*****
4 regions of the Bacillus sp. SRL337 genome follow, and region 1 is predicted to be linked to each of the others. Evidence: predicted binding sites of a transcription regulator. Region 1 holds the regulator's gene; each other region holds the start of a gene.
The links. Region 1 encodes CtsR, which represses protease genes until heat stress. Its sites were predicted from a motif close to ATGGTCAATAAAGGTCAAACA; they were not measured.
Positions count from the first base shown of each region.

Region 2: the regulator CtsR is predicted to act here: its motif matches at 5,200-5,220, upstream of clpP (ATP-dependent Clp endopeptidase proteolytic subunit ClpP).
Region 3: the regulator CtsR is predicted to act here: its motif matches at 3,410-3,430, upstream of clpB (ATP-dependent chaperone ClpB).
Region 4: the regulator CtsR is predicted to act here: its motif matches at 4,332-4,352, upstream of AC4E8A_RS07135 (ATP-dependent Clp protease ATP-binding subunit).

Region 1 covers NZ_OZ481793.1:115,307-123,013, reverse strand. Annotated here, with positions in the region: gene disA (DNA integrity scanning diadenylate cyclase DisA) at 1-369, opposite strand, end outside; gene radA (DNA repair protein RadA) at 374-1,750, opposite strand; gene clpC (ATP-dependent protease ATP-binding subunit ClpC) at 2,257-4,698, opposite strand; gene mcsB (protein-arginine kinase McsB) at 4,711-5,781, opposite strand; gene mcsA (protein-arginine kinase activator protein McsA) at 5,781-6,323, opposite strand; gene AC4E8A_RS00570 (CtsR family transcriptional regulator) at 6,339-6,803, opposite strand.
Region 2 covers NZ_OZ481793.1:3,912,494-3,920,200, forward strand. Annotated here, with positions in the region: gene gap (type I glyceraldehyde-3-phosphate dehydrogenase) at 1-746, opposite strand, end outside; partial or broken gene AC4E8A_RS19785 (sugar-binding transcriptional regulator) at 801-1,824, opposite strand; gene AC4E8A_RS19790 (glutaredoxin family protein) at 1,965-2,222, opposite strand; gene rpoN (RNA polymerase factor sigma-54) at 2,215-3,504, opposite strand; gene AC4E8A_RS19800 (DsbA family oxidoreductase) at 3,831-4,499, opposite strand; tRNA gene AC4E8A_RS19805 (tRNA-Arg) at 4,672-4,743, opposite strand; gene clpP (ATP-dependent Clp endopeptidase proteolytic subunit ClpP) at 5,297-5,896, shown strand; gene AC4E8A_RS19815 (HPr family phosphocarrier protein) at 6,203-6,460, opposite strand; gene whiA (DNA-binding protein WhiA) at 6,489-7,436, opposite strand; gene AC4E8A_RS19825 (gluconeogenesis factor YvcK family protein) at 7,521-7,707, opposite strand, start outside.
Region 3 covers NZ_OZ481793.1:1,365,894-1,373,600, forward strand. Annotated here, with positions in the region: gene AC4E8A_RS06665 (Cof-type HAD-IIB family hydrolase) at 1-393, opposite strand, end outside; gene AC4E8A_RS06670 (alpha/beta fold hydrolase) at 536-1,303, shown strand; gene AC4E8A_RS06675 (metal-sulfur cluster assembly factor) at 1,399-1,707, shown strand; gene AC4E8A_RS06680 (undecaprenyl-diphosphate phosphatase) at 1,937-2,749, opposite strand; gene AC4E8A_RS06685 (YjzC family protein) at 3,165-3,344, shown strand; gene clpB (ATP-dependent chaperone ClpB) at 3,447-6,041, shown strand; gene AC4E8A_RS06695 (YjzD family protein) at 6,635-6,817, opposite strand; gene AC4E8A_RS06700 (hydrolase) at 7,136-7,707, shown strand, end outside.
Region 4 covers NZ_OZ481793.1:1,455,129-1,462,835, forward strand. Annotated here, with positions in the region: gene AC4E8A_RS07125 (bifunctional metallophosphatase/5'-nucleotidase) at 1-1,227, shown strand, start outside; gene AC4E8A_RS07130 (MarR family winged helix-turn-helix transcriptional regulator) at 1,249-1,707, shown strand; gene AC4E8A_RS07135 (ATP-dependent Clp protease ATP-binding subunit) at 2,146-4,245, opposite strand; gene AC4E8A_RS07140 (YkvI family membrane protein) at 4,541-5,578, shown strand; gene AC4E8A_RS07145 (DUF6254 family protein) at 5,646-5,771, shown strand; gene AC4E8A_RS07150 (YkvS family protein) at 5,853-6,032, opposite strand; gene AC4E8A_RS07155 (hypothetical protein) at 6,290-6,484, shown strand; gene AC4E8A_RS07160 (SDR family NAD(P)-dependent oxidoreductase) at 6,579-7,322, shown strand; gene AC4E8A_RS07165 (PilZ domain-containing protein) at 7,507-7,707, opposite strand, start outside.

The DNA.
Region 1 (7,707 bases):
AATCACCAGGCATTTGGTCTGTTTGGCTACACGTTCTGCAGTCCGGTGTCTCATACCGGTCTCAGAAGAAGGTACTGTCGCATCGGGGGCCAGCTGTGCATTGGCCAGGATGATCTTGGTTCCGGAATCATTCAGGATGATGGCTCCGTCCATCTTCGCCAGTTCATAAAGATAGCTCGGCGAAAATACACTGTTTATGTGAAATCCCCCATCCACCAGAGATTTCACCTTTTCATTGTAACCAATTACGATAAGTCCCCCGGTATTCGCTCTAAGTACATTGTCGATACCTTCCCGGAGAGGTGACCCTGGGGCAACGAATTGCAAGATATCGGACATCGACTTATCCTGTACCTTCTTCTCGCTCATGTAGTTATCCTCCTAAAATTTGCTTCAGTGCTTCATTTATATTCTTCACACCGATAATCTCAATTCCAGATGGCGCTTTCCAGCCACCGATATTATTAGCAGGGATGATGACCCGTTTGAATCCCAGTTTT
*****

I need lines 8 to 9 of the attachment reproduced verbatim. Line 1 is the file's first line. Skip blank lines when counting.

Region 2 covers NZ_OZ481793.1:3,912,494-3,920,200, forward strand. Annotated here, with positions in the region: gene gap (type I glyceraldehyde-3-phosphate dehydrogenase) at 1-746, opposite strand, end outside; partial or broken gene AC4E8A_RS19785 (sugar-binding transcriptional regulator) at 801-1,824, opposite strand; gene AC4E8A_RS19790 (glutaredoxin family protein) at 1,965-2,222, opposite strand; gene rpoN (RNA polymerase factor sigma-54) at 2,215-3,504, opposite strand; gene AC4E8A_RS19800 (DsbA family oxidoreductase) at 3,831-4,499, opposite strand; tRNA gene AC4E8A_RS19805 (tRNA-Arg) at 4,672-4,743, opposite strand; gene clpP (ATP-dependent Clp endopeptidase proteolytic subunit ClpP) at 5,297-5,896, shown strand; gene AC4E8A_RS19815 (HPr family phosphocarrier protein) at 6,203-6,460, opposite strand; gene whiA (DNA-binding protein WhiA) at 6,489-7,436, opposite strand; gene AC4E8A_RS19825 (gluconeogenesis factor YvcK family protein) at 7,521-7,707, opposite strand, start outside.
Region 3 covers NZ_OZ481793.1:1,365,894-1,373,600, forward strand. Annotated here, with positions in the region: gene AC4E8A_RS06665 (Cof-type HAD-IIB family hydrolase) at 1-393, opposite strand, end outside; gene AC4E8A_RS06670 (alpha/beta fold hydrolase) at 536-1,303, shown strand; gene AC4E8A_RS06675 (metal-sulfur cluster assembly factor) at 1,399-1,707, shown strand; gene AC4E8A_RS06680 (undecaprenyl-diphosphate phosphatase) at 1,937-2,749, opposite strand; gene AC4E8A_RS06685 (YjzC family protein) at 3,165-3,344, shown strand; gene clpB (ATP-dependent chaperone ClpB) at 3,447-6,041, shown strand; gene AC4E8A_RS06695 (YjzD family protein) at 6,635-6,817, opposite strand; gene AC4E8A_RS06700 (hydrolase) at 7,136-7,707, shown strand, end outside.